hist-brewing: Slow Ferment, what is fast, and nutrients

Wed Jul 7 10:20:28 PDT 1999

It appears that Owen may have misunderstood my post, so I figure
others may have as well.  Based on Al's posts I began wondering about
the merits of intentionally slowing the fermentation rate.  When I say
slowing, I mean decreasing the rate at which the yeast "works" during
the fermentation.  This would be visibley noticable through the reduced
rate of CO2 production and bubbling of the airlock (or popping of the
stuffed rag :-) ).  The commonly held belief is that if you add a lot of yeast
and have as quick a ferment (highest bubble rate) as possible you will
produce better mead.  However, Al is saying that he makes great mead
(won the AHA Nationals with a 7 month old (young) mead, which is
VERY impressive, especially if you know the quality of meads that are
entered in the Nationals, must of which are very well aged) with only 1
packet of yeast per 4 gallons and yeast nutrients.  Al's philosophy is
"cool and slow", note the SLOW part.  So what my post is questioning, is
if the long held philosophy many of us have of more yeast and fast
fermentation rate equals better mead, is actually FALSE (gasp).  (notice
that I am questioning the common knowledge here, gasp-gasp!)  One
factor is definitely temperature since a vigourous ferment will raise the
temperature of the mead, but this is probably not the only one since you
can have a fast ferment AND a cool temperature by simply dropping the
ambient temperature as I do with my meads.  So what my post (included
at the bottom of the page) is questioning, is if we should be pitching
smaller quantities of yeast and not trying to promote the quick ferment
that we usually do with beer when we make mead.  An example of this
is, which mead would turn out better, one that you pitch a huge starter in
that has an explosive fermentation and bubbles once per second (my
usual method) or a mead with only 1 packet of rehydrated yeast per 4
gallons that bubbles once per 3 seconds?  Before I would jump up and
say, with out a doubt it would be #1, but what if I was wrong and I never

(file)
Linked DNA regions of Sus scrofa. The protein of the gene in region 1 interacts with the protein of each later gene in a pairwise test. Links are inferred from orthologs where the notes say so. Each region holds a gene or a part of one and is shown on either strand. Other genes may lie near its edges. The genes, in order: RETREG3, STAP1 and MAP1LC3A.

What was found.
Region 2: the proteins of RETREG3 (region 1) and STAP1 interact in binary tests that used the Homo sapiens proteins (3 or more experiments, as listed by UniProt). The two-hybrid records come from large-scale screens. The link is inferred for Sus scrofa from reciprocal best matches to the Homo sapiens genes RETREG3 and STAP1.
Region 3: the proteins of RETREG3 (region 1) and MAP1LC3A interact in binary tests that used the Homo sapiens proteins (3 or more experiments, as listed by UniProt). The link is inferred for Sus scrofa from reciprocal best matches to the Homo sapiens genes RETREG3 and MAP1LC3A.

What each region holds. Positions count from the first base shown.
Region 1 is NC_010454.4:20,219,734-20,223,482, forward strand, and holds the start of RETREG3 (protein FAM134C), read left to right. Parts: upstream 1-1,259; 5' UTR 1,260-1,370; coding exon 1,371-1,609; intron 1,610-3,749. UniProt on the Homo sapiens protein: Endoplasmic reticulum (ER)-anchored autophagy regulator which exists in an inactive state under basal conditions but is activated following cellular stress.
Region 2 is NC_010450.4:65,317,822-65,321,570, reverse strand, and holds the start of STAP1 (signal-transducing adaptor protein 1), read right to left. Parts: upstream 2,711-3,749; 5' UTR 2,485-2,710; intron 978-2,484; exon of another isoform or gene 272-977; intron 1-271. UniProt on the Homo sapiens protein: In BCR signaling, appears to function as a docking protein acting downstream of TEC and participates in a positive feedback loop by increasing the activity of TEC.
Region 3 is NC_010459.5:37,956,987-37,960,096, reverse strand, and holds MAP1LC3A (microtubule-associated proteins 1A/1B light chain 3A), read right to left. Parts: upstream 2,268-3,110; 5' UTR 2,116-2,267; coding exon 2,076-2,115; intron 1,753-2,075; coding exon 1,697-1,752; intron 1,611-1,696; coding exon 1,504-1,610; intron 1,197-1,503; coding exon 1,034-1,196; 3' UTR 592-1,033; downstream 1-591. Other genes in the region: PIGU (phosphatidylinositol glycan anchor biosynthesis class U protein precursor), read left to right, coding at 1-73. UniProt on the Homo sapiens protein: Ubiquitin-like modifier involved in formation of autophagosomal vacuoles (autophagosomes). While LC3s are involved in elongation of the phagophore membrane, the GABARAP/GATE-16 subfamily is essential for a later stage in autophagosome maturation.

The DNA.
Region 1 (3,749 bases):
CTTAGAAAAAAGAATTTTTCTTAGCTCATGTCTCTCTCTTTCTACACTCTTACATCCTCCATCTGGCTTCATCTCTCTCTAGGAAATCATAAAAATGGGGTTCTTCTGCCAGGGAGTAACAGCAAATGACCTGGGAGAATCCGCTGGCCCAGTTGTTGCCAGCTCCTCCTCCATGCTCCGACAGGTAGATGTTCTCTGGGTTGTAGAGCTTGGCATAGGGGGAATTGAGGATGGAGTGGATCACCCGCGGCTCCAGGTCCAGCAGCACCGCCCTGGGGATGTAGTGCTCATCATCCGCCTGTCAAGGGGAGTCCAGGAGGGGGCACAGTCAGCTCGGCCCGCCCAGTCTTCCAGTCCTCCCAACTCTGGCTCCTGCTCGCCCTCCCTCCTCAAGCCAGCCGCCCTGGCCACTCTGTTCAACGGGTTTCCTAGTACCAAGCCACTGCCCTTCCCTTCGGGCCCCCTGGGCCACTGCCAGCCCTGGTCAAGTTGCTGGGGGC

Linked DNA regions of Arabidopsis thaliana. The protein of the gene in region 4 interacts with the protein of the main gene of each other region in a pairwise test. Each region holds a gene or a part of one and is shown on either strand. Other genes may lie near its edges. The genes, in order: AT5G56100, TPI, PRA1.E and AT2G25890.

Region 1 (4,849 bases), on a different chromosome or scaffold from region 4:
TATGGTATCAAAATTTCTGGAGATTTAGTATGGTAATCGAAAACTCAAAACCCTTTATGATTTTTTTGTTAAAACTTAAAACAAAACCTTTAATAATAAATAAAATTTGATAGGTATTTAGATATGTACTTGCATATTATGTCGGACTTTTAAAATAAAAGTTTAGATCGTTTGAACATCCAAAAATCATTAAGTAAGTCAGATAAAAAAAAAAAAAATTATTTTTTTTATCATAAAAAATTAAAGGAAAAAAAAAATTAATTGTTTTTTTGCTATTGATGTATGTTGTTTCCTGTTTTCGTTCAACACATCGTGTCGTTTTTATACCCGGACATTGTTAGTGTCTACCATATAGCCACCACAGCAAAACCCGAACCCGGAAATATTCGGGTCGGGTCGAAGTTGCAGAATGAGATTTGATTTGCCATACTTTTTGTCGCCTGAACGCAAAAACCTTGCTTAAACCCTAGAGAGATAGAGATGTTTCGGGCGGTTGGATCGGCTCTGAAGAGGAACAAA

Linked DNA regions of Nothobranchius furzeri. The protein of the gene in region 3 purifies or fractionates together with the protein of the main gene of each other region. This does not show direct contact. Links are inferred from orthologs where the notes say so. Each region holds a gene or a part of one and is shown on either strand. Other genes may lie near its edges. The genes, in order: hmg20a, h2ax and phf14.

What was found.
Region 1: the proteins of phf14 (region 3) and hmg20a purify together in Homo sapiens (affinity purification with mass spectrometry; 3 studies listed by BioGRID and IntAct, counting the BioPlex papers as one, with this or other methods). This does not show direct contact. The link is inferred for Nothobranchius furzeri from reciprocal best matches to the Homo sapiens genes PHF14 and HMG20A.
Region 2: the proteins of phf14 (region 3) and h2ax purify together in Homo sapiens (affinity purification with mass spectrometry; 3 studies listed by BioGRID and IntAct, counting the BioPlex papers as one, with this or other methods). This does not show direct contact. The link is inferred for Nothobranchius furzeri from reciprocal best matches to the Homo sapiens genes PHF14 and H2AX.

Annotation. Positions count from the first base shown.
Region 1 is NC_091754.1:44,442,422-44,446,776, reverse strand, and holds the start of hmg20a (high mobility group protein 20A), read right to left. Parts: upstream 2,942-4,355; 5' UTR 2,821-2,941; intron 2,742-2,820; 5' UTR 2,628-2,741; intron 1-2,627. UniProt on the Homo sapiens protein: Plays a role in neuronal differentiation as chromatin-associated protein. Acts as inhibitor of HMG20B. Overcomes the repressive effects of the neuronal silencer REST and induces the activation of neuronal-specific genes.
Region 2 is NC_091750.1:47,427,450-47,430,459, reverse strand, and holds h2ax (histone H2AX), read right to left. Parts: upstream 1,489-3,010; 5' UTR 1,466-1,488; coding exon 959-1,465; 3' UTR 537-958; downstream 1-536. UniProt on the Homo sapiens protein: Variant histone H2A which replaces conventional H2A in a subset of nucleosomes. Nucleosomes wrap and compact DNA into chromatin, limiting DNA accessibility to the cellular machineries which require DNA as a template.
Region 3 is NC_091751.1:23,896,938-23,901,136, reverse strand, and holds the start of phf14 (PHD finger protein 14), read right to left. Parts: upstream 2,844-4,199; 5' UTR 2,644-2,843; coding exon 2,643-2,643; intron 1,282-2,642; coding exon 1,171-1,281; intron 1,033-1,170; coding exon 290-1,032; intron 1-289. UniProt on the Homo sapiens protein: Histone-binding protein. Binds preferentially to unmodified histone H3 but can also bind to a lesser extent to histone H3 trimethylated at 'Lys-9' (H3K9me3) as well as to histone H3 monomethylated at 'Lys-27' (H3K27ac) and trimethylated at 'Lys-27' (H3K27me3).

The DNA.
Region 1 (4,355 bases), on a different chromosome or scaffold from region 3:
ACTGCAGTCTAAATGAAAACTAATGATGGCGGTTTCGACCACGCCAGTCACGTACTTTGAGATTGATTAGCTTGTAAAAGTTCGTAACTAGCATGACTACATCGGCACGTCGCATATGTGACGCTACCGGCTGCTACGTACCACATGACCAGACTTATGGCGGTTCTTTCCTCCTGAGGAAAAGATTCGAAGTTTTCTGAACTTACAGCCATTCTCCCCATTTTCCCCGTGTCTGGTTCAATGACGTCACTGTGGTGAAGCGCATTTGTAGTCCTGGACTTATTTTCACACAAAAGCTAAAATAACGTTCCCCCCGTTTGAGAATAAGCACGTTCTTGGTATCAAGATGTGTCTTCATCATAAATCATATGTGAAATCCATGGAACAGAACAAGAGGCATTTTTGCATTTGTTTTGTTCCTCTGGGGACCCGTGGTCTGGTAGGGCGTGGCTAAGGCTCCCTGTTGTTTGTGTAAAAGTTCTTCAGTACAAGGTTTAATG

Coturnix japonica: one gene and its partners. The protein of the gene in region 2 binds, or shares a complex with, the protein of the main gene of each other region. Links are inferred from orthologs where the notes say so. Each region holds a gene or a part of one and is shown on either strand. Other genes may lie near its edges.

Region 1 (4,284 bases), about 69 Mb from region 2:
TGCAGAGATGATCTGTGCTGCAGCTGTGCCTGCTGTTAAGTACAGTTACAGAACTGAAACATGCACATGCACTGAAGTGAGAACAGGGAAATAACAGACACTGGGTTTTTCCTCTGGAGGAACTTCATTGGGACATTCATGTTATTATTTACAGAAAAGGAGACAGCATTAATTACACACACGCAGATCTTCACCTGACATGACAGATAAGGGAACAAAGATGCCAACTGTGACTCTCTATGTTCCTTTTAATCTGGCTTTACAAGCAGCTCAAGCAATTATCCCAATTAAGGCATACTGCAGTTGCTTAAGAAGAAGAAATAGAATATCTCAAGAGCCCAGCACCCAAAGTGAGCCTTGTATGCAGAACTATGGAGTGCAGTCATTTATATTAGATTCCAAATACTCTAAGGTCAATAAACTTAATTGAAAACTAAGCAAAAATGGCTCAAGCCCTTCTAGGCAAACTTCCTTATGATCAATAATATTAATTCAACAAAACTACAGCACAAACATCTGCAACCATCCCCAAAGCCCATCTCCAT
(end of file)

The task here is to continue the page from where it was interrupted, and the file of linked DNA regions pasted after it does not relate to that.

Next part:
realized I could make better mead with #2.  That is what Al claims.  I am
sure  both methods make excellent meads, but I am interested in making
the best mead I can.  So, I hope that is more clear and again I ask, does
anyone else have information to support this?  And Al, let me know if I am
misunderstanding your process at all.

To answer one question, although, since this is Al's method he may be
better able to answer.  I personally would consider a slow ferment one
that produces about 1 bubble in the airlock every 2-3 seconds while a
fast ferment  produces 1-2 bubbles per second and a head.

I personally am planning an experiment to test some of these ideas as
soon as I get some empty 1 gallon fermenters and a couple of gallons of
honey.  One thing that I would like to do though is try this with a more
period kind of nutrient than Fermax.  What kind of yeast nutrients were
used pre 1600?  I feel reasonably period using malt as a nutrient
(although I use extract in my meads to save doing a mash, I feel
comfortable with this since it is the same ingredient, just using a modern
time saver), but what else can people suggest so I can add more
variables to my experement?


Owen wrote,

>>> <Owenbrau at aol.com> 07/07/99 07:05am >>>
In a message dated 7/6/99 6:37:10 PM Eastern Daylight Time, 

> This whole philosophy of slowing down the ferment seems very
>  counterintuitive to me, but there is evidence showing it may be a good
>  idea.  It seems like there should be more to it then temperature since I
>  ferment at about 60 degrees and even with a vigorous ferment the
>  seems to stay below 65 or so.  What are others thoughts on this
>  subject?  Does anyone else have data points to add to this?  Has
>  seen any historic literature pointing to the idea of intentionally slowing 
> the
>  ferment?

temperature is not the only factor in the vigor of fermentation. the quantity

of yeast pitched, and wort/must aeration also affect it. a single package
dry yeast, even rehydrated, is not really enough for 4 gallons; i generally 
use a package per gallon, when using dry yeasts. i prefer to use liquid 
cultures, especially for beer, but for wine and mead as well. with those,
good starter culture, at least 1 pint for 5 gallons of product, is a good 
idea. aerating the wort/must will also improve the ferment, as the yeats
O2 during the initial stages of fermentation, when the yeast is building up 
the cell count.

aeration and pitching quantity speed and invigorate the ferment because
culture is healthier. higher temperatures affect the actual chemical
speeding it up, and producing far more in the way of off flavors; 
solvent-like and fruity ones especially. it also makes it much easier for
residual bacteria to grow.


To unsubscribe from this list, send email to majordomo at pbm.com containing
the words "unsubscribe hist-brewing" (or unsubscribe hist-brewing-digest, if
you get the digest.) To contact a human about problems, send mail to
owner-hist-brewing at pbm.com

More information about the hist-brewing mailing list